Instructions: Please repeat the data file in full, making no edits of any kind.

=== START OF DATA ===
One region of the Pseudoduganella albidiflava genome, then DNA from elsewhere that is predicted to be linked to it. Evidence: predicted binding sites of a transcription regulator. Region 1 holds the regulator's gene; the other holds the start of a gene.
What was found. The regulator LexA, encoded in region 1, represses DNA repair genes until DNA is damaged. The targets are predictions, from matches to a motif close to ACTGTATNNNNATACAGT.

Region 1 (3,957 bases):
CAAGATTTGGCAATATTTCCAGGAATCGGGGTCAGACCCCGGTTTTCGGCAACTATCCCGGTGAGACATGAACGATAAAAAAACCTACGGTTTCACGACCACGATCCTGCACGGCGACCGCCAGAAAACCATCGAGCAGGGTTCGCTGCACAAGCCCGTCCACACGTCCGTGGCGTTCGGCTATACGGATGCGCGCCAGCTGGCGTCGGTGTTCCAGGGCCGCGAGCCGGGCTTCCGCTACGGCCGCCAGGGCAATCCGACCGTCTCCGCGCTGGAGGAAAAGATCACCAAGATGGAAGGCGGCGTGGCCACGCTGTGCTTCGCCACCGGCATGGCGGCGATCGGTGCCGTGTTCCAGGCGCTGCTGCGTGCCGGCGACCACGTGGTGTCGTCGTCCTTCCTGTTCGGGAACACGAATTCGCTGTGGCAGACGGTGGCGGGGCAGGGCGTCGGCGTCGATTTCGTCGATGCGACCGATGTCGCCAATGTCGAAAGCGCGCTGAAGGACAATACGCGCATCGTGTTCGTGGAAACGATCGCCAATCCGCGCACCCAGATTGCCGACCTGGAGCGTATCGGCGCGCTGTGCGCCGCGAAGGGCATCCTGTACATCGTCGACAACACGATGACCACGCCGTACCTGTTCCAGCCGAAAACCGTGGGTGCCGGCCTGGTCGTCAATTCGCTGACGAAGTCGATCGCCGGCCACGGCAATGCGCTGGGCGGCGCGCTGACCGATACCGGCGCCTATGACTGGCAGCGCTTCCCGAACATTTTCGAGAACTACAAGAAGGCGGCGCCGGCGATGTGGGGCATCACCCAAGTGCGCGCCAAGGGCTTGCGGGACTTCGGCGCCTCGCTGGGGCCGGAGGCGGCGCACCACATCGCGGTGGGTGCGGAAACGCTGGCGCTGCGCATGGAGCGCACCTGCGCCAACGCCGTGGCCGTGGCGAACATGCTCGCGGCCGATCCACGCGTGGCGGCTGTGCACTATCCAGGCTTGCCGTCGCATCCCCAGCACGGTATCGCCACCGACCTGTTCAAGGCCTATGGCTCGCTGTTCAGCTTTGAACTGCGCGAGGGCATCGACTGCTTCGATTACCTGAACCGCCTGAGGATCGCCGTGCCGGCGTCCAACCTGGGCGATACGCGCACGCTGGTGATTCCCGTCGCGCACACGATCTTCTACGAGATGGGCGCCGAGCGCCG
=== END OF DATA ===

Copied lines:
One region of the Pseudoduganella albidiflava genome, then DNA from elsewhere that is predicted to be linked to it. Evidence: predicted binding sites of a transcription regulator. Region 1 holds the regulator's gene; the other holds the start of a gene.
What was found. The regulator LexA, encoded in region 1, represses DNA repair genes until DNA is damaged. The targets are predictions, from matches to a motif close to ACTGTATNNNNATACAGT.

Region 1 (3,957 bases):
CAAGATTTGGCAATATTTCCAGGAATCGGGGTCAGACCCCGGTTTTCGGCAACTATCCCGGTGAGACATGAACGATAAAAAAACCTACGGTTTCACGACCACGATCCTGCACGGCGACCGCCAGAAAACCATCGAGCAGGGTTCGCTGCACAAGCCCGTCCACACGTCCGTGGCGTTCGGCTATACGGATGCGCGCCAGCTGGCGTCGGTGTTCCAGGGCCGCGAGCCGGGCTTCCGCTACGGCCGCCAGGGCAATCCGACCGTCTCCGCGCTGGAGGAAAAGATCACCAAGATGGAAGGCGGCGTGGCCACGCTGTGCTTCGCCACCGGCATGGCGGCGATCGGTGCCGTGTTCCAGGCGCTGCTGCGTGCCGGCGACCACGTGGTGTCGTCGTCCTTCCTGTTCGGGAACACGAATTCGCTGTGGCAGACGGTGGCGGGGCAGGGCGTCGGCGTCGATTTCGTCGATGCGACCGATGTCGCCAATGTCGAAAGCGCGCTGAAGGACAATACGCGCATCGTGTTCGTGGAAACGATCGCCAATCCGCGCACCCAGATTGCCGACCTGGAGCGTATCGGCGCGCTGTGCGCCGCGAAGGGCATCCTGTACATCGTCGACAACACGATGACCACGCCGTACCTGTTCCAGCCGAAAACCGTGGGTGCCGGCCTGGTCGTCAATTCGCTGACGAAGTCGATCGCCGGCCACGGCAATGCGCTGGGCGGCGCGCTGACCGATACCGGCGCCTATGACTGGCAGCGCTTCCCGAACATTTTCGAGAACTACAAGAAGGCGGCGCCGGCGATGTGGGGCATCACCCAAGTGCGCGCCAAGGGCTTGCGGGACTTCGGCGCCTCGCTGGGGCCGGAGGCGGCGCACCACATCGCGGTGGGTGCGGAAACGCTGGCGCTGCGCATGGAGCGCACCTGCGCCAACGCCGTGGCCGTGGCGAACATGCTCGCGGCCGATCCACGCGTGGCGGCTGTGCACTATCCAGGCTTGCCGTCGCATCCCCAGCACGGTATCGCCACCGACCTGTTCAAGGCCTATGGCTCGCTGTTCAGCTTTGAACTGCGCGAGGGCATCGACTGCTTCGATTACCTGAACCGCCTGAGGATCGCCGTGCCGGCGTCCAACCTGGGCGATACGCGCACGCTGGTGATTCCCGTCGCGCACACGATCTTCTACGAGATGGGCGCCGAGCGCCG